Myanmar has declared a state of emergency since the flood disaster since June has brought the death toll nationwide to 88 and affected more than 330,000 people.
According to the ministry of social welfare, relief and resettlement, most of the deaths were reported in western Rakhine state with at least 55 deaths there. The deadly flood also killed 4,650 cattle, displaced 85,400 people and destroyed 10,956 homes and more than 88,120 hectares of farmland.
Eight people perished in flood in Mandalay, followed by Sagaing region with seven and Shan state with six, while the death toll in Chin state, caused by landslide following torrential rain, had reached four.
Flooding has begun to move southwards and it is likely to expand and affect the southern part of the country.
Hinthada and Nyaungdon areas in southwestern Ayeyawaddy region are being threatened as the Ngawun and Ayeyawaddy Rivers had exceeded their designated danger level.
The ministry of agriculture and irrigation has announced that all dams across the country will continue to be under watch, confirming that none had broken. However, 41 dams were releasing excess water through their spillways while 21 had not exceeded their capacity.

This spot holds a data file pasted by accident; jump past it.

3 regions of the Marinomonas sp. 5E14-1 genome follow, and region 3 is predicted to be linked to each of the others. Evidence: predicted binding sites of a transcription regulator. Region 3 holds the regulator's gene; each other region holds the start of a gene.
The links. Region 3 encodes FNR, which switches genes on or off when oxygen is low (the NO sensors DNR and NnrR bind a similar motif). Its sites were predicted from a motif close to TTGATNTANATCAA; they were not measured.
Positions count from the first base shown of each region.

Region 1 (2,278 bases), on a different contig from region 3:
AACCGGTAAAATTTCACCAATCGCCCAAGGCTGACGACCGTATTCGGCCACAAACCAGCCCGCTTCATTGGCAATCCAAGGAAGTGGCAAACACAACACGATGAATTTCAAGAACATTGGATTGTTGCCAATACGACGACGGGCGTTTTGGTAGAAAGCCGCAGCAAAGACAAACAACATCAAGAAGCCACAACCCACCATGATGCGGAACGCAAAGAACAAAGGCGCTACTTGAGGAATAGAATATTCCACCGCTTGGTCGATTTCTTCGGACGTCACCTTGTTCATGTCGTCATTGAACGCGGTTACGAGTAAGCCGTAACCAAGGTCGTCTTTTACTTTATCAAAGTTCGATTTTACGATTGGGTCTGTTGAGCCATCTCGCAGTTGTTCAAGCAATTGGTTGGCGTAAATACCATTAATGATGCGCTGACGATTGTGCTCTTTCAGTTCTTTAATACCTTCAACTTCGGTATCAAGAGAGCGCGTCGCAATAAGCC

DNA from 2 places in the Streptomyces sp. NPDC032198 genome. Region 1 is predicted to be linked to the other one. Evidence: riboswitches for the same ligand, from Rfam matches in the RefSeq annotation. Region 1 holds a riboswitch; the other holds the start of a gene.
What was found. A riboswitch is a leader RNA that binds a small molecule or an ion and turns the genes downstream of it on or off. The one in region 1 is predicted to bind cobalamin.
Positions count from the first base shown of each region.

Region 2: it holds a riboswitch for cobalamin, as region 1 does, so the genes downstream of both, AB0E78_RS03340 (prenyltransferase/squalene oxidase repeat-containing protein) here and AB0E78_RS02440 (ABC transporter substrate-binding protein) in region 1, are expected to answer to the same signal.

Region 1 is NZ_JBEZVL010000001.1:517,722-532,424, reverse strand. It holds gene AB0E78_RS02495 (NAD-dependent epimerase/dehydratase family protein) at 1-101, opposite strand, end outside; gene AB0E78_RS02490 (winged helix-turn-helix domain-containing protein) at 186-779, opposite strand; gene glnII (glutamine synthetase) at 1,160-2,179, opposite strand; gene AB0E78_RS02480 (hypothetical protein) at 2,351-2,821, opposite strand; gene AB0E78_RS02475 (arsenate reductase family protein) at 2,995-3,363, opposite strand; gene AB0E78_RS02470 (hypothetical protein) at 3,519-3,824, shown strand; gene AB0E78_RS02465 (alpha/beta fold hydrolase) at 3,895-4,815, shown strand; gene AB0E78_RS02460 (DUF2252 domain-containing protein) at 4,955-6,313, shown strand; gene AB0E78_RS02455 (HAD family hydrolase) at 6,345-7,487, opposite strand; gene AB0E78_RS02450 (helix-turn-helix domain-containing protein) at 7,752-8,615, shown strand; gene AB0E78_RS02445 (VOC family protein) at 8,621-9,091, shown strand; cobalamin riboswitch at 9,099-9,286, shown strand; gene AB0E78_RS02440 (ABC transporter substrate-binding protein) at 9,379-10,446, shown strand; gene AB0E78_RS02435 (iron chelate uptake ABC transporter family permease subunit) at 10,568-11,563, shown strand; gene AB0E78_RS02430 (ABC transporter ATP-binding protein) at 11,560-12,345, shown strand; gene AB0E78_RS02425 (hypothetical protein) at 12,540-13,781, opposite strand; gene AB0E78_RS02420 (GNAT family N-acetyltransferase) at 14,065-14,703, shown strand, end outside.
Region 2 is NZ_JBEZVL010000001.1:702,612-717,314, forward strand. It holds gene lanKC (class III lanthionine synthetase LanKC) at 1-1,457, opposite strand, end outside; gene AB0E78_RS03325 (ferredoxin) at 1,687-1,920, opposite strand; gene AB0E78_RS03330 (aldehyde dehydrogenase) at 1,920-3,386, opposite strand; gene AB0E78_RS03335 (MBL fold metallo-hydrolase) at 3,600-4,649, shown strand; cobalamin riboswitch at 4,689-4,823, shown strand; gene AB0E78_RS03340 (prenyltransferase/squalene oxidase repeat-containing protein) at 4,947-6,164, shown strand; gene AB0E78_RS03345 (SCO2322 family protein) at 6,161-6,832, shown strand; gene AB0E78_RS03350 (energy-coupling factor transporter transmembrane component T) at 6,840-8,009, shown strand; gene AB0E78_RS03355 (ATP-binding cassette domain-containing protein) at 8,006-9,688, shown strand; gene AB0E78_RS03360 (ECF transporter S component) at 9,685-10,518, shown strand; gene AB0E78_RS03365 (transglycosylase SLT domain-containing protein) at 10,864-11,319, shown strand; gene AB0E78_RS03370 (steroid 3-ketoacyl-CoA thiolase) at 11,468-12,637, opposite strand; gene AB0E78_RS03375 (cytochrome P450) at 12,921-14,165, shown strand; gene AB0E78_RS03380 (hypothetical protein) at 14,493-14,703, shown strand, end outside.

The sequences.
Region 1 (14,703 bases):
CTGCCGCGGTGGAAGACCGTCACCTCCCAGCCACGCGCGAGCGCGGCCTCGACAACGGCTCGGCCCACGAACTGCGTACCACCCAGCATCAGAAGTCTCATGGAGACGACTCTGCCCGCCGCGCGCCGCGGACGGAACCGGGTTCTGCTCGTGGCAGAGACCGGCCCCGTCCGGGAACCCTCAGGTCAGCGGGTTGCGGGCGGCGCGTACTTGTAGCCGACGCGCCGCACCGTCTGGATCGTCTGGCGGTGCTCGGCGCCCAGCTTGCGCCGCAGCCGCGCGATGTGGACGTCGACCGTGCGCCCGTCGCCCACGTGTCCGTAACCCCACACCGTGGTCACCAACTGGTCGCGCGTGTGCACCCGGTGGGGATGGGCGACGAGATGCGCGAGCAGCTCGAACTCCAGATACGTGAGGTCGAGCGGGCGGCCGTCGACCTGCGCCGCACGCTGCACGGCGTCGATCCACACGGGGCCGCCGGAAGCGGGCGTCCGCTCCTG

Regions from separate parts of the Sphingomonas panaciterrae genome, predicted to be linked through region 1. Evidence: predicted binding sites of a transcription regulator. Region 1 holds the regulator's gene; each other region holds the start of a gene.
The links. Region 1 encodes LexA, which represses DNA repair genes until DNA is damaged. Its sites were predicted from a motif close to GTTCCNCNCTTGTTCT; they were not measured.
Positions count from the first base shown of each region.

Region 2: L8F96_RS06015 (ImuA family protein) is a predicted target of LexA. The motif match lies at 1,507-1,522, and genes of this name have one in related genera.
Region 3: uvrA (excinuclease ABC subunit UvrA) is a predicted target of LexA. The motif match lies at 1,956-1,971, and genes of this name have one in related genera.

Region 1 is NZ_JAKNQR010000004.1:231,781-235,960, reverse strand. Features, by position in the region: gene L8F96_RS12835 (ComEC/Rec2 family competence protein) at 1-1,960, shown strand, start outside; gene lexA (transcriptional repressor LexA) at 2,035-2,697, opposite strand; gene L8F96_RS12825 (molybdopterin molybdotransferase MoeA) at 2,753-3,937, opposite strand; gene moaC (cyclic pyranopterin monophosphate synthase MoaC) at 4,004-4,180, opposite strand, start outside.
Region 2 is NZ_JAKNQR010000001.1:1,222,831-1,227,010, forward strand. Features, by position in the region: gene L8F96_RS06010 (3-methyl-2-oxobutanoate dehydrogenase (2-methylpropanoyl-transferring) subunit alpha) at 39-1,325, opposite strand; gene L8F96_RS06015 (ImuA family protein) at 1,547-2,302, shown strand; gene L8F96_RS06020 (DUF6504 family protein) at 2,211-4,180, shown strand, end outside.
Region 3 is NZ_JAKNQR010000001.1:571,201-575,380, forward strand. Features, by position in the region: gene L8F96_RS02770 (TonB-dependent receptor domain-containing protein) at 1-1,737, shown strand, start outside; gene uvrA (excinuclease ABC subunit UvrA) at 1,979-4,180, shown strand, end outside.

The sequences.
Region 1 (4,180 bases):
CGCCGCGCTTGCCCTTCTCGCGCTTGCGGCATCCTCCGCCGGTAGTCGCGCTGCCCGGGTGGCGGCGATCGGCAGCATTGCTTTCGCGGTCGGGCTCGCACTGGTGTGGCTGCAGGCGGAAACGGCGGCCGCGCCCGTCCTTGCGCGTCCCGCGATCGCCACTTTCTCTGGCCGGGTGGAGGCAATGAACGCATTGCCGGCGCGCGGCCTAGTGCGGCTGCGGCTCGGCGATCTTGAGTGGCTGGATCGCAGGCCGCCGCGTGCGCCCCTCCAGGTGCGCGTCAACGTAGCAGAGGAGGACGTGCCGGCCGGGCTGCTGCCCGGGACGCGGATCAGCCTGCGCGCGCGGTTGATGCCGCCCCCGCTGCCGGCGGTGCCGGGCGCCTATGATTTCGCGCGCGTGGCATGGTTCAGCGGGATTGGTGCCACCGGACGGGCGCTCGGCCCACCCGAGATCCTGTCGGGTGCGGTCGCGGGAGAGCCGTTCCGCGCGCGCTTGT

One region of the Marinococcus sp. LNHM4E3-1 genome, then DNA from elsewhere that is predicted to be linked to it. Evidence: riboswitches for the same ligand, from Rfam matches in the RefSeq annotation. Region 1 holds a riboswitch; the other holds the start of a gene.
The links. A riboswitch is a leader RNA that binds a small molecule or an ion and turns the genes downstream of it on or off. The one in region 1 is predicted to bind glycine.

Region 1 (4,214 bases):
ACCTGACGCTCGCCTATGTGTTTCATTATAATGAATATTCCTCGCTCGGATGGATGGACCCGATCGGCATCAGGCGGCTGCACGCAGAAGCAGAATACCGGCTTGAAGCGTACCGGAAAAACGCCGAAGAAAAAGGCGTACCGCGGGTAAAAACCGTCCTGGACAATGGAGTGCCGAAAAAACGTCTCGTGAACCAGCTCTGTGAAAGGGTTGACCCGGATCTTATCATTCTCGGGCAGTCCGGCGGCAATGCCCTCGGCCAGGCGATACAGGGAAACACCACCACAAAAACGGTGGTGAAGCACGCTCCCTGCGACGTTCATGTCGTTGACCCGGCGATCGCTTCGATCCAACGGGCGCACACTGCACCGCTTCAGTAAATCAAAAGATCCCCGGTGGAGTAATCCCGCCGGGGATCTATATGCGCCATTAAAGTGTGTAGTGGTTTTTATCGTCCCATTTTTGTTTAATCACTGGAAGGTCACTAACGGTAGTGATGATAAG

Myanmar President U Thein Sein, in a radio speech to the nation, vowed that the government had made arrangements for restoring the normality of flood-hit areas as soon as possible by making the best use of financial and man power. The president said that the government is ready to assist farmers in ploughing their lands and provide them with seeds to grow rice.
Meanwhile, the Myanmar Rice Federation on Thursday decided to halt rice export until 15 September for domestic reserve in face of the severe flood. The one-and-a-half-month freeze is to ensure an adequate supply of rice for the domestic market and to maintain stability of rice. The federation added that a total of 170,000 bags of rice will be purchased from private sector to store as reserve.
Responding to Myanmar authorities' appeal, the United Nations and international organisations are bringing in their humanitarian flood assistance to the affected areas. Some countries including China, Japan, Norway, Singapore and Thailand have also pledged to provide emergency aid to affected victims.
Meanwhile, the Chinese government also announced offering emergency relief aid worth 10 million yuan (1.63 million US dollars) to help Myanmar's flood victims. Accordingly, China's largest non-governmental humanitarian organization, Blue Sky Rescue team, arrived in Yangon Tuesday to extend helping hand to Myanmar people affected by the flood.
With the relief aid worth of 300,000 US dollars, a Chinese flood relief mission, led by Ambassador Hong Liang, has visited flood areas of Sagaing region and Rakhine state and will proceed to Magway Region on Friday.
The aid includes 100 motorboats to be sent to flood-hit areas as soon as possible. Severe flood, triggered by heavy rainfall since June, has affected many parts of the country, destroying houses, farmland, railway lines, bridges and roads.